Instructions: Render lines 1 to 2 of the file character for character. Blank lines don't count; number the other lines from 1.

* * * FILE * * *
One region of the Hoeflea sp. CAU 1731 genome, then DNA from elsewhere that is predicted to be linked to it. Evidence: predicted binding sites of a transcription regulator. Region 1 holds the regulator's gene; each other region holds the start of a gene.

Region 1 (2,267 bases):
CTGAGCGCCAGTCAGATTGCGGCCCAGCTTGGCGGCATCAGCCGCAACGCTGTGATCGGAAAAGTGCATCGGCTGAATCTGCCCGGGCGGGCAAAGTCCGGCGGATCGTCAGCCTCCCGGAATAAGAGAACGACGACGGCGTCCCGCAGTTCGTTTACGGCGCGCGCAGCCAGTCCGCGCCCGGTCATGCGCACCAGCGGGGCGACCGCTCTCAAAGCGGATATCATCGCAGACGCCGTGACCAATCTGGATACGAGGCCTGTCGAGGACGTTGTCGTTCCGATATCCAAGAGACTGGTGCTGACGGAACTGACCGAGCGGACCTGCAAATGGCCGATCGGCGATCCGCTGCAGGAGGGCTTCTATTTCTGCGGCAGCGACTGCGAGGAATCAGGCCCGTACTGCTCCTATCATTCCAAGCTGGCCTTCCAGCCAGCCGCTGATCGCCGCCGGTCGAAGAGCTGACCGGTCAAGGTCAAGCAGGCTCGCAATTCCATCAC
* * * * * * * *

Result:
One region of the Hoeflea sp. CAU 1731 genome, then DNA from elsewhere that is predicted to be linked to it. Evidence: predicted binding sites of a transcription regulator. Region 1 holds the regulator's gene; each other region holds the start of a gene.

Region 1 (2,267 bases):